Not Crossing the Picket Line? Here's What Some Oakland Parents Are Doing With Their Kids During the Strike

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Oakland Unified is urging parents to send their kids to school during the teachers strike, which is set to begin on Thursday. All schools will remain open and staffed by principals and temporary teachers.

But what are Oakland parents who support the striking teachers and don't want to cross the picket line planning to do with their kids?

Here's what three parents we talked to said they had in store.

Hosting 'school' at home

Ché Abram, an Oakland mom, is offering to host other families' kids in her home during the strike. (Julia McEvoy/KQED)

Ché Abram intends to keep her son, a seventh-grader at Oakland SOL in Fruitvale, home for the duration of the strike. And because of a flexible work schedule, she's offering to watch other students at her house if their parents have to work.

"I come from a huge place of privilege and that means that [the strike] can last two months and I would be OK supporting my child at home," says Abram, who is married to a union construction worker and stresses the importance of solidarity with teachers. "And I would be OK helping support other families where I can."

Joining the picket line as a teachable moment

Alejandra Gonzales, center, with her family. (Julia McEvoy/KQED)

Alejandra Gonzales, a single mother of four, says she plans to support her kids' teachers by joining them on the picket line. She also intends to have her kids in tow and hopes it will be a valuable learning experience for them.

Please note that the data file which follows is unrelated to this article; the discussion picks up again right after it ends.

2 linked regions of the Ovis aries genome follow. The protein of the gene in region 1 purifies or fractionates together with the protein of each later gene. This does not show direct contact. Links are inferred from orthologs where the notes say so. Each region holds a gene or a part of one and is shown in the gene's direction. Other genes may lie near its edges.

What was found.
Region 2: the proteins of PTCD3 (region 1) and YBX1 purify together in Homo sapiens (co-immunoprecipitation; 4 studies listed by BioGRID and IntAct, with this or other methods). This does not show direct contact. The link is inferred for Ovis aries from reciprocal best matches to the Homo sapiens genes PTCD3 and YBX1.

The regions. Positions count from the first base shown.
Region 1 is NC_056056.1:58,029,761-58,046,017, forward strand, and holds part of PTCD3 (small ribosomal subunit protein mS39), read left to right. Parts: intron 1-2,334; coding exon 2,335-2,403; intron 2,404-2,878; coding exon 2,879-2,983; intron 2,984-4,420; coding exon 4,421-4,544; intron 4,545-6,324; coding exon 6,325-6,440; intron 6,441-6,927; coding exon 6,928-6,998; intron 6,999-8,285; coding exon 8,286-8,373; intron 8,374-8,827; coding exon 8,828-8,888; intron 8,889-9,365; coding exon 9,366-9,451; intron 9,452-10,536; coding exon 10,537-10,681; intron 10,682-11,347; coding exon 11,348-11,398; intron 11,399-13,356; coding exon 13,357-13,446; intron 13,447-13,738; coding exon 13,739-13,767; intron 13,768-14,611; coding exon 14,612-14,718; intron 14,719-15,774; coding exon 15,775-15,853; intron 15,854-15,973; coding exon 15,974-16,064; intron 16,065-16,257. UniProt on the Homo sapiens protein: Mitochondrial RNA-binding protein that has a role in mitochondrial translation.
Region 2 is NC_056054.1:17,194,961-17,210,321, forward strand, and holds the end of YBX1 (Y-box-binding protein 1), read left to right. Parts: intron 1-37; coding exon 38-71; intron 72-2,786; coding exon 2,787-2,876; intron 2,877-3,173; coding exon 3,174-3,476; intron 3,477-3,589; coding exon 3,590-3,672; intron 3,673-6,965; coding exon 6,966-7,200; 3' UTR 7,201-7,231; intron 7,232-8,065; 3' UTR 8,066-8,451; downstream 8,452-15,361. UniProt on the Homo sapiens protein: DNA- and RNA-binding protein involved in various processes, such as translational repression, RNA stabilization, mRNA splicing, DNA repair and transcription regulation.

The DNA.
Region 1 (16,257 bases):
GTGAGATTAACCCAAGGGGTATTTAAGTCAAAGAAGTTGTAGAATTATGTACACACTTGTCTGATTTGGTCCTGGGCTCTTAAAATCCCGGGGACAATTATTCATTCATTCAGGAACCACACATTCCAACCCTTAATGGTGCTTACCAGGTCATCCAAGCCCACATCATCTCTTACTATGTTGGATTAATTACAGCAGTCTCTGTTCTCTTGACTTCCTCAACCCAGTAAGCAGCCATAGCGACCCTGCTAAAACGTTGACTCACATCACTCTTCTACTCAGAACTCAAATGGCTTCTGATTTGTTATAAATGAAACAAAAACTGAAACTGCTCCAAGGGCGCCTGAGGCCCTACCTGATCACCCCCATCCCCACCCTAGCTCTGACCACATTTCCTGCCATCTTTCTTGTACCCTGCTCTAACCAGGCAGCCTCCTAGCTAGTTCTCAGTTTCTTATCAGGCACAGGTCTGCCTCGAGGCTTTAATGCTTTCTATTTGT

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"It is very important for them to see that you have to fight for what you want," she says. "And if I don't start teaching them now, when it's time for them to fight for whatever it is they want, they might not have the courage to do so."

Volunteering at a 'Solidarity Site'

Alex Park with her three children. (Alex Park)

Alex Park, whose kids attend Manzanita SEED, an elementary school in East Oakland, and Oakland SOL, says she's been calling and texting parents to see what resources they'll need to get through the strike, and has also been distributing flyers that list available options.

She also plans to volunteer at a nearby "solidarity site" for Oakland SOL, one of many local community centers throughout the city where kids can spend the day under the supervision of parent volunteers and receive free breakfast and lunch. Park says that location can accommodate about 70 students, and she's thinking about bringing in a multicultural dance instructor to engage and unite the kids.

"I didn't know what a solidarity school was until Friday," Park says. "For parents who feel like that's their only option, I think it's just a matter of putting on the flyer what's happening, when it's happening and what our options are."

She also noted the importance of parents sharing contact information and keeping in touch to "really organize and figure out how we can care for each other as a community."

For more on solidarity sites and where to find them, click here.

And we want to hear from you! Tell us your plans during the strike.